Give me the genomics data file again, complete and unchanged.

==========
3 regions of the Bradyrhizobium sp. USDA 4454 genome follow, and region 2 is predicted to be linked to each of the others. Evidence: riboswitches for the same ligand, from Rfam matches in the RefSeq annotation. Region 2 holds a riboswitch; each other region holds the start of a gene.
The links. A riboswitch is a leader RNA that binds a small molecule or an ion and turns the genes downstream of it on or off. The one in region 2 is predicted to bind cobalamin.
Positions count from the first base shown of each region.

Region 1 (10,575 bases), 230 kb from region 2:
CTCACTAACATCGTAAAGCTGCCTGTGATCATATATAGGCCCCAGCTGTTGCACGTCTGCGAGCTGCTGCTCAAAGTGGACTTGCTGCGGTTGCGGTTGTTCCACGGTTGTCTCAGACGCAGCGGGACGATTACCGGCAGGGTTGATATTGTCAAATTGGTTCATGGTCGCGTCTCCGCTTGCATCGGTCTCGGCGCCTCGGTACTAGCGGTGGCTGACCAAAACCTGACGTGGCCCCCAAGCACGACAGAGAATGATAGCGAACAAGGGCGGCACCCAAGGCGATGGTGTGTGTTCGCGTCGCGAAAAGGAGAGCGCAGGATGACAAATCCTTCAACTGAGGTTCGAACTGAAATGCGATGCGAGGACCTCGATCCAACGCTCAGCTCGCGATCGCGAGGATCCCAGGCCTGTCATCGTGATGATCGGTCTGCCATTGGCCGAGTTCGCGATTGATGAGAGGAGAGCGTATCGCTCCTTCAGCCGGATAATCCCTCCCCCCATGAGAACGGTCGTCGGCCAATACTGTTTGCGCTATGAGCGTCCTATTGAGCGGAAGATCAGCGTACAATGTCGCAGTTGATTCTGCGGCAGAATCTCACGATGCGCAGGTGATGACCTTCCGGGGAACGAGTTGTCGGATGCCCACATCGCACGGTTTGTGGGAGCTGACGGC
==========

3 regions of the Bradyrhizobium sp. USDA 4454 genome follow, and region 2 is predicted to be linked to each of the others. Evidence: riboswitches for the same ligand, from Rfam matches in the RefSeq annotation. Region 2 holds a riboswitch; each other region holds the start of a gene.
The links. A riboswitch is a leader RNA that binds a small molecule or an ion and turns the genes downstream of it on or off. The one in region 2 is predicted to bind cobalamin.
Positions count from the first base shown of each region.

Region 1 (10,575 bases), 230 kb from region 2:
CTCACTAACATCGTAAAGCTGCCTGTGATCATATATAGGCCCCAGCTGTTGCACGTCTGCGAGCTGCTGCTCAAAGTGGACTTGCTGCGGTTGCGGTTGTTCCACGGTTGTCTCAGACGCAGCGGGACGATTACCGGCAGGGTTGATATTGTCAAATTGGTTCATGGTCGCGTCTCCGCTTGCATCGGTCTCGGCGCCTCGGTACTAGCGGTGGCTGACCAAAACCTGACGTGGCCCCCAAGCACGACAGAGAATGATAGCGAACAAGGGCGGCACCCAAGGCGATGGTGTGTGTTCGCGTCGCGAAAAGGAGAGCGCAGGATGACAAATCCTTCAACTGAGGTTCGAACTGAAATGCGATGCGAGGACCTCGATCCAACGCTCAGCTCGCGATCGCGAGGATCCCAGGCCTGTCATCGTGATGATCGGTCTGCCATTGGCCGAGTTCGCGATTGATGAGAGGAGAGCGTATCGCTCCTTCAGCCGGATAATCCCTCCCCCCATGAGAACGGTCGTCGGCCAATACTGTTTGCGCTATGAGCGTCCTATTGAGCGGAAGATCAGCGTACAATGTCGCAGTTGATTCTGCGGCAGAATCTCACGATGCGCAGGTGATGACCTTCCGGGGAACGAGTTGTCGGATGCCCACATCGCACGGTTTGTGGGAGCTGACGGC